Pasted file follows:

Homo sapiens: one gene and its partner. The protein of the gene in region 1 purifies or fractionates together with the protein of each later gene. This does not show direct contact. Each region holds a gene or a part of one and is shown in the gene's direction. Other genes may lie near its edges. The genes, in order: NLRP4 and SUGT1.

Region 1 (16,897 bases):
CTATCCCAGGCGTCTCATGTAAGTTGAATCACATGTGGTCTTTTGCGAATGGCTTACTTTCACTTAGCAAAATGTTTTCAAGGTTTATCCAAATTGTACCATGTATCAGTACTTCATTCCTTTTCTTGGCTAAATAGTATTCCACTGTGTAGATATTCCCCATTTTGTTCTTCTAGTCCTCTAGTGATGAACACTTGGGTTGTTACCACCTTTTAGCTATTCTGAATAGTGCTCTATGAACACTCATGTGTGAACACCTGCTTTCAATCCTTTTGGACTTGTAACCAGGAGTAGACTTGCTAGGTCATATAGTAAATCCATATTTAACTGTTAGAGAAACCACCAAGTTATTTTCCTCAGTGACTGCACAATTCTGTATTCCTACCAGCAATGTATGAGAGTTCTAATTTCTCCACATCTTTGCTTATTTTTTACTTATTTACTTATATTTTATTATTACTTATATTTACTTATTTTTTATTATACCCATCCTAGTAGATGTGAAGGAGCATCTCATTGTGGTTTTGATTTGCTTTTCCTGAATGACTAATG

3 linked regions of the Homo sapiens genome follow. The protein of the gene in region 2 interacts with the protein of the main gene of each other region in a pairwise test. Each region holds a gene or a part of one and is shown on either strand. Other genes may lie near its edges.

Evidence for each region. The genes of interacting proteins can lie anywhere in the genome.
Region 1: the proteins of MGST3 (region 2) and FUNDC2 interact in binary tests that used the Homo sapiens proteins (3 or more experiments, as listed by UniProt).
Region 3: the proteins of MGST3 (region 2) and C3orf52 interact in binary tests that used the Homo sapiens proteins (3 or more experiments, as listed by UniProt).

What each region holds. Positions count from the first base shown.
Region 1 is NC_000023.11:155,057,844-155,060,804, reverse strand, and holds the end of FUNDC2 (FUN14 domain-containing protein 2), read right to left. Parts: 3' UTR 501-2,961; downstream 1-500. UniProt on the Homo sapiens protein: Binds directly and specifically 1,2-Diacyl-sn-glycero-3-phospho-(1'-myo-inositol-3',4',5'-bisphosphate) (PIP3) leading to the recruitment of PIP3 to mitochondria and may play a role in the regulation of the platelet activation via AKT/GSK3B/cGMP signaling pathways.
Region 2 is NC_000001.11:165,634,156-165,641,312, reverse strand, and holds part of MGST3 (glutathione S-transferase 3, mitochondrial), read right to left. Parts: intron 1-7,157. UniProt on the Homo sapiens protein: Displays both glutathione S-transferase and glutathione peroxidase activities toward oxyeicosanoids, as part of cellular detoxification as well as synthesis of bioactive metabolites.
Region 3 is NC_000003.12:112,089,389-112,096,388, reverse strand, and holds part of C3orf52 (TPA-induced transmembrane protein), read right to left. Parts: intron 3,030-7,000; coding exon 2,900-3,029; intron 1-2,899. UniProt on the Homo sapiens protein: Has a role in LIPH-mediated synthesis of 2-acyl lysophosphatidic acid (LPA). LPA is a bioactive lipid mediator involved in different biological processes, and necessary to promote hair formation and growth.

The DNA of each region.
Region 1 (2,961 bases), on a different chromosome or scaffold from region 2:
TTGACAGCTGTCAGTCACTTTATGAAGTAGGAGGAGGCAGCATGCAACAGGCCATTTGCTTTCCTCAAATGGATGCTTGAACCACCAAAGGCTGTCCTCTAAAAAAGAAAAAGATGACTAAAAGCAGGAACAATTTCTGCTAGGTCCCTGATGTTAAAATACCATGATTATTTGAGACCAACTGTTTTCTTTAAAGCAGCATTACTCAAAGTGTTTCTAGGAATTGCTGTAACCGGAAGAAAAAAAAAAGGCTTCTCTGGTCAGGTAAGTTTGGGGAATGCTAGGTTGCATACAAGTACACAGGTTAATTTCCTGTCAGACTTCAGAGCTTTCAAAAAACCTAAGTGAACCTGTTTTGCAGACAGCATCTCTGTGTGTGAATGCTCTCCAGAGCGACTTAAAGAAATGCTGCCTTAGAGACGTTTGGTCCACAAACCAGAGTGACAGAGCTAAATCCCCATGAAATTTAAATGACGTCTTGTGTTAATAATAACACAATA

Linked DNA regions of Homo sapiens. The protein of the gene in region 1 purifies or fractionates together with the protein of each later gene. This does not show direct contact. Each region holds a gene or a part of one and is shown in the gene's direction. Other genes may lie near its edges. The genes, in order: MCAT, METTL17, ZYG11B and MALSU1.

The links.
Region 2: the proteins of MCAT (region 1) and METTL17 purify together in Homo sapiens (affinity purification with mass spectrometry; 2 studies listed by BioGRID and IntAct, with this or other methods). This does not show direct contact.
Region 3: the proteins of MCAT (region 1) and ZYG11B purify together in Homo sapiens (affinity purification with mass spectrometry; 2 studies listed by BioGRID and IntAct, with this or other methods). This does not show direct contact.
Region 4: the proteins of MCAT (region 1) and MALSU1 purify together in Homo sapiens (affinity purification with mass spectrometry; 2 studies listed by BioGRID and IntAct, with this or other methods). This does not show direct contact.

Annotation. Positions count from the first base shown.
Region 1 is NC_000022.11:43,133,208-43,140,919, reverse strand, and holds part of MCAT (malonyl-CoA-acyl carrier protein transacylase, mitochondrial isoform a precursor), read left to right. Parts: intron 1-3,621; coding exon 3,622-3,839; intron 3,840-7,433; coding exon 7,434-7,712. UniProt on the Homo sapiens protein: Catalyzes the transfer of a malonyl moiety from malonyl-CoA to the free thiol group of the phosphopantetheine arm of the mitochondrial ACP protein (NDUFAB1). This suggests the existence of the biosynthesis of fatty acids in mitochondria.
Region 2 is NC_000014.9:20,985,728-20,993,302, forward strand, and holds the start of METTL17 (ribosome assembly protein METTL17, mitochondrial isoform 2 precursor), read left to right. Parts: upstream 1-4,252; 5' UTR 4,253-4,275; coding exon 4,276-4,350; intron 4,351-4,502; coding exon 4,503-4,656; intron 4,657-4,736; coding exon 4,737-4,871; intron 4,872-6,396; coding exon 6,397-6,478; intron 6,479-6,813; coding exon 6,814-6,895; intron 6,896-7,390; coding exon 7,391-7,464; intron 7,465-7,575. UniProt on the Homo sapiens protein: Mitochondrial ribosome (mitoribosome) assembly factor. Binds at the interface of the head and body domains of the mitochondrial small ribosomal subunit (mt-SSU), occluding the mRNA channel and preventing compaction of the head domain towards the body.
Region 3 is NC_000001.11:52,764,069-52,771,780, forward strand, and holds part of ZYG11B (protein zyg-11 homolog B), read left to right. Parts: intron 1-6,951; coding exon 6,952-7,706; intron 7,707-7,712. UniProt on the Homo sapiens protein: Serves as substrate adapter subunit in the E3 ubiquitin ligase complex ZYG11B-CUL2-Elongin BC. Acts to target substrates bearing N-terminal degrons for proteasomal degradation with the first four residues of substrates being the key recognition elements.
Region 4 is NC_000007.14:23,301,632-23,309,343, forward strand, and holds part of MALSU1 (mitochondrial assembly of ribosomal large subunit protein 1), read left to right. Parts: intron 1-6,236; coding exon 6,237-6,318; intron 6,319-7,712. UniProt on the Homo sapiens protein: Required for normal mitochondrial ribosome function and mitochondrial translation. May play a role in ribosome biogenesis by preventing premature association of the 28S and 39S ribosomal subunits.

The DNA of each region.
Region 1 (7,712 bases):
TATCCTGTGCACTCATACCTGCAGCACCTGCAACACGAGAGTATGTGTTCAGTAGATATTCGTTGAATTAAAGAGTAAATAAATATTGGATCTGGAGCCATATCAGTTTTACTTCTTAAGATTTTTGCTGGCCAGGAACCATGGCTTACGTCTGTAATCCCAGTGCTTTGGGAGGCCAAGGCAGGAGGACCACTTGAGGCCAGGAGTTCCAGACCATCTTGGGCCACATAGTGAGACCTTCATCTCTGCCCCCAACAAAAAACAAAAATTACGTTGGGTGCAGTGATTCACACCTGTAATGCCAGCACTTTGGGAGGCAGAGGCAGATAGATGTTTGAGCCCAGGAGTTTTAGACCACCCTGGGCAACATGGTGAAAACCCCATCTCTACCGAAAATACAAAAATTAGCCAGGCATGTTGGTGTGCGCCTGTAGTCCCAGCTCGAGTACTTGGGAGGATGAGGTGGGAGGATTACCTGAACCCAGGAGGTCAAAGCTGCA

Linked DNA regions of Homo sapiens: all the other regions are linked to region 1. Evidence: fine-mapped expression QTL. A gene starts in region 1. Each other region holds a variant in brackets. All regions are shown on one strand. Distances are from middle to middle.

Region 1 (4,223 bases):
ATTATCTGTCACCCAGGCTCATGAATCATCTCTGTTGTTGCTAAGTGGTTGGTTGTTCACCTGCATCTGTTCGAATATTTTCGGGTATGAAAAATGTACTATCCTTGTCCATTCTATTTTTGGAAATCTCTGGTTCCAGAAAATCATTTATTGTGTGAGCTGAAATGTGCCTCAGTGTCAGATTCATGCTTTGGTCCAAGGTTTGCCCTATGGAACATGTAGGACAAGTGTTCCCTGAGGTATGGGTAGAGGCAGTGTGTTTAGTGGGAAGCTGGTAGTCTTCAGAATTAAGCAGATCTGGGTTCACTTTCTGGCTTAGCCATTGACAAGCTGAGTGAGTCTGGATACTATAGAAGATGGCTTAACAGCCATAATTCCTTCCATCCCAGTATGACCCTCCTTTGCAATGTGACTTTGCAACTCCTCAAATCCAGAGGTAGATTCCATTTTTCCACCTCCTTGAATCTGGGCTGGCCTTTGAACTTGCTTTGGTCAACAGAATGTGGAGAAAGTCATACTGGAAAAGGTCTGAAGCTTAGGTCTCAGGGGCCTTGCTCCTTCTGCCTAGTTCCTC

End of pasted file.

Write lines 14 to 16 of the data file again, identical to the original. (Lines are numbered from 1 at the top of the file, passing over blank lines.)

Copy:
TTGACAGCTGTCAGTCACTTTATGAAGTAGGAGGAGGCAGCATGCAACAGGCCATTTGCTTTCCTCAAATGGATGCTTGAACCACCAAAGGCTGTCCTCTAAAAAAGAAAAAGATGACTAAAAGCAGGAACAATTTCTGCTAGGTCCCTGATGTTAAAATACCATGATTATTTGAGACCAACTGTTTTCTTTAAAGCAGCATTACTCAAAGTGTTTCTAGGAATTGCTGTAACCGGAAGAAAAAAAAAAGGCTTCTCTGGTCAGGTAAGTTTGGGGAATGCTAGGTTGCATACAAGTACACAGGTTAATTTCCTGTCAGACTTCAGAGCTTTCAAAAAACCTAAGTGAACCTGTTTTGCAGACAGCATCTCTGTGTGTGAATGCTCTCCAGAGCGACTTAAAGAAATGCTGCCTTAGAGACGTTTGGTCCACAAACCAGAGTGACAGAGCTAAATCCCCATGAAATTTAAATGACGTCTTGTGTTAATAATAACACAATA

Linked DNA regions of Homo sapiens. The protein of the gene in region 1 purifies or fractionates together with the protein of each later gene. This does not show direct contact. Each region holds a gene or a part of one and is shown in the gene's direction. Other genes may lie near its edges. The genes, in order: MCAT, METTL17, ZYG11B and MALSU1.

The links.